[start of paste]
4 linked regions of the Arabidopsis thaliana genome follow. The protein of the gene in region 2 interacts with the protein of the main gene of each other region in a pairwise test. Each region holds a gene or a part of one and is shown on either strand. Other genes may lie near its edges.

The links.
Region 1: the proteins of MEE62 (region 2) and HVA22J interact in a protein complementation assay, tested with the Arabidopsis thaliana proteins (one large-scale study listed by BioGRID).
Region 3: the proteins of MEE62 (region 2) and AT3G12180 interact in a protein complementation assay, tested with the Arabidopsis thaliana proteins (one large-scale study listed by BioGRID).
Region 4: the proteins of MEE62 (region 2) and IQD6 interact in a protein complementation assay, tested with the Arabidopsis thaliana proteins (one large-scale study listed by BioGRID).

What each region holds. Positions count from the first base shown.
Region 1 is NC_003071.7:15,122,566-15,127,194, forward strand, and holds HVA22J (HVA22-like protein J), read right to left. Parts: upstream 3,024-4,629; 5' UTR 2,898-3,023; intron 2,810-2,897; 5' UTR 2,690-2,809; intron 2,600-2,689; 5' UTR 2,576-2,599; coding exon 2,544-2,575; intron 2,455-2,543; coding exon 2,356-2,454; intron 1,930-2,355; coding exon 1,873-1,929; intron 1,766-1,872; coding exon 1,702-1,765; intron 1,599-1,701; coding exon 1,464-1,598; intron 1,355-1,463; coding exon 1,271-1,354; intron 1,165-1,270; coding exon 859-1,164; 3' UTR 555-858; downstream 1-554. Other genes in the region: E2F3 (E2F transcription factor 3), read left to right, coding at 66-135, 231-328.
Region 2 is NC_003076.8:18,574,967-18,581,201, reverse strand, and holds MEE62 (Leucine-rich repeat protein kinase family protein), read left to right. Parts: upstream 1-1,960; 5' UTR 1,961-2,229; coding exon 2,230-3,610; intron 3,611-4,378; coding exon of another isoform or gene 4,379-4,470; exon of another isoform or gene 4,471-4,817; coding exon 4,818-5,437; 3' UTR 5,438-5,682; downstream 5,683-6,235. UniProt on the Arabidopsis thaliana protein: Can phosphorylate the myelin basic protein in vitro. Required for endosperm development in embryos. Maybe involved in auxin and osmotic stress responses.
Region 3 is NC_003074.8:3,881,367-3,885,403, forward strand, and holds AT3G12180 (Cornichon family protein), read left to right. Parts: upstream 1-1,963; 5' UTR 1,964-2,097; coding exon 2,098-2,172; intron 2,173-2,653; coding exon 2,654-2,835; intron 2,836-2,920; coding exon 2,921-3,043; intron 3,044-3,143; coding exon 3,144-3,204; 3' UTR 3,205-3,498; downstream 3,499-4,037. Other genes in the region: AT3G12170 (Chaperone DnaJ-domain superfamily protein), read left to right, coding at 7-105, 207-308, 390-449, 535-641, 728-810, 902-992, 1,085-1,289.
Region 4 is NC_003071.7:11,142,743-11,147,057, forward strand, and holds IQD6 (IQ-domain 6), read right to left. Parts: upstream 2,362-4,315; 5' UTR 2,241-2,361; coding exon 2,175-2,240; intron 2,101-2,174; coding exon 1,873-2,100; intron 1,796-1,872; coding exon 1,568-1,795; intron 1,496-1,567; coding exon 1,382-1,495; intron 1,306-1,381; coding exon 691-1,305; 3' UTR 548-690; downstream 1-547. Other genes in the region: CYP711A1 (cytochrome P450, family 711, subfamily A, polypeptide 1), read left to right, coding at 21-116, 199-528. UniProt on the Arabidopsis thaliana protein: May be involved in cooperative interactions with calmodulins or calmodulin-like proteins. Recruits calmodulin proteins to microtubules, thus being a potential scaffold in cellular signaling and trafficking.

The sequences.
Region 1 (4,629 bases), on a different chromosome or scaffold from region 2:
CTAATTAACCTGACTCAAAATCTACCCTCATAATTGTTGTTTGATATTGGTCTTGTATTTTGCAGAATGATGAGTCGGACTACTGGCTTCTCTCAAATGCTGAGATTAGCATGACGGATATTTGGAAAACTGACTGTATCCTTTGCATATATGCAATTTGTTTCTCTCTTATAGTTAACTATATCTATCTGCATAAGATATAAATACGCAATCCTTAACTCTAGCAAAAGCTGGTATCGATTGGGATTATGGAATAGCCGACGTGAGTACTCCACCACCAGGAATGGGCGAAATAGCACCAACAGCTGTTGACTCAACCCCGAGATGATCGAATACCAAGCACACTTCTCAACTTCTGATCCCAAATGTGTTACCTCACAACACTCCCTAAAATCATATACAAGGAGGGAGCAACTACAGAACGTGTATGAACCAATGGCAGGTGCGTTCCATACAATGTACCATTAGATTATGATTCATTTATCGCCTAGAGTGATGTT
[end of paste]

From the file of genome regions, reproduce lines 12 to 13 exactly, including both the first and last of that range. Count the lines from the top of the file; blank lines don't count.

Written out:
Region 1 (4,629 bases), on a different chromosome or scaffold from region 2:
CTAATTAACCTGACTCAAAATCTACCCTCATAATTGTTGTTTGATATTGGTCTTGTATTTTGCAGAATGATGAGTCGGACTACTGGCTTCTCTCAAATGCTGAGATTAGCATGACGGATATTTGGAAAACTGACTGTATCCTTTGCATATATGCAATTTGTTTCTCTCTTATAGTTAACTATATCTATCTGCATAAGATATAAATACGCAATCCTTAACTCTAGCAAAAGCTGGTATCGATTGGGATTATGGAATAGCCGACGTGAGTACTCCACCACCAGGAATGGGCGAAATAGCACCAACAGCTGTTGACTCAACCCCGAGATGATCGAATACCAAGCACACTTCTCAACTTCTGATCCCAAATGTGTTACCTCACAACACTCCCTAAAATCATATACAAGGAGGGAGCAACTACAGAACGTGTATGAACCAATGGCAGGTGCGTTCCATACAATGTACCATTAGATTATGATTCATTTATCGCCTAGAGTGATGTT